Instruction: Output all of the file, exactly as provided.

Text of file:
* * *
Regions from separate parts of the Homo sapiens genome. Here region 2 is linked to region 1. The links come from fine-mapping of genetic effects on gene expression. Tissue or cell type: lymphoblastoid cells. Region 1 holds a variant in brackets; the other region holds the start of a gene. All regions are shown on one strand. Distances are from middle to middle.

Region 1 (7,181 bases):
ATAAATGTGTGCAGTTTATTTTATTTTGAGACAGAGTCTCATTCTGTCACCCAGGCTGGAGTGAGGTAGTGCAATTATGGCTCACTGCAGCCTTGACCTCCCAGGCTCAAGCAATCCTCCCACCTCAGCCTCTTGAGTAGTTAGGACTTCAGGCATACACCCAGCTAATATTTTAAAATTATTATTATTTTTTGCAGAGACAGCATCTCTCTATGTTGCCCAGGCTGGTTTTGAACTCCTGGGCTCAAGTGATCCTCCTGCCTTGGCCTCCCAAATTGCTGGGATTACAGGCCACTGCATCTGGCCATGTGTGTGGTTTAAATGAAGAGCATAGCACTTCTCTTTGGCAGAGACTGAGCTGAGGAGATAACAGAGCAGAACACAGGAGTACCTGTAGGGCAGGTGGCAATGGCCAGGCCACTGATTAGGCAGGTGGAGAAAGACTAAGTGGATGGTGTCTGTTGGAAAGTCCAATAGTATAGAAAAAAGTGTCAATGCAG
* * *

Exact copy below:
Regions from separate parts of the Homo sapiens genome. Here region 2 is linked to region 1. The links come from fine-mapping of genetic effects on gene expression. Tissue or cell type: lymphoblastoid cells. Region 1 holds a variant in brackets; the other region holds the start of a gene. All regions are shown on one strand. Distances are from middle to middle.

Region 1 (7,181 bases):
ATAAATGTGTGCAGTTTATTTTATTTTGAGACAGAGTCTCATTCTGTCACCCAGGCTGGAGTGAGGTAGTGCAATTATGGCTCACTGCAGCCTTGACCTCCCAGGCTCAAGCAATCCTCCCACCTCAGCCTCTTGAGTAGTTAGGACTTCAGGCATACACCCAGCTAATATTTTAAAATTATTATTATTTTTTGCAGAGACAGCATCTCTCTATGTTGCCCAGGCTGGTTTTGAACTCCTGGGCTCAAGTGATCCTCCTGCCTTGGCCTCCCAAATTGCTGGGATTACAGGCCACTGCATCTGGCCATGTGTGTGGTTTAAATGAAGAGCATAGCACTTCTCTTTGGCAGAGACTGAGCTGAGGAGATAACAGAGCAGAACACAGGAGTACCTGTAGGGCAGGTGGCAATGGCCAGGCCACTGATTAGGCAGGTGGAGAAAGACTAAGTGGATGGTGTCTGTTGGAAAGTCCAATAGTATAGAAAAAAGTGTCAATGCAG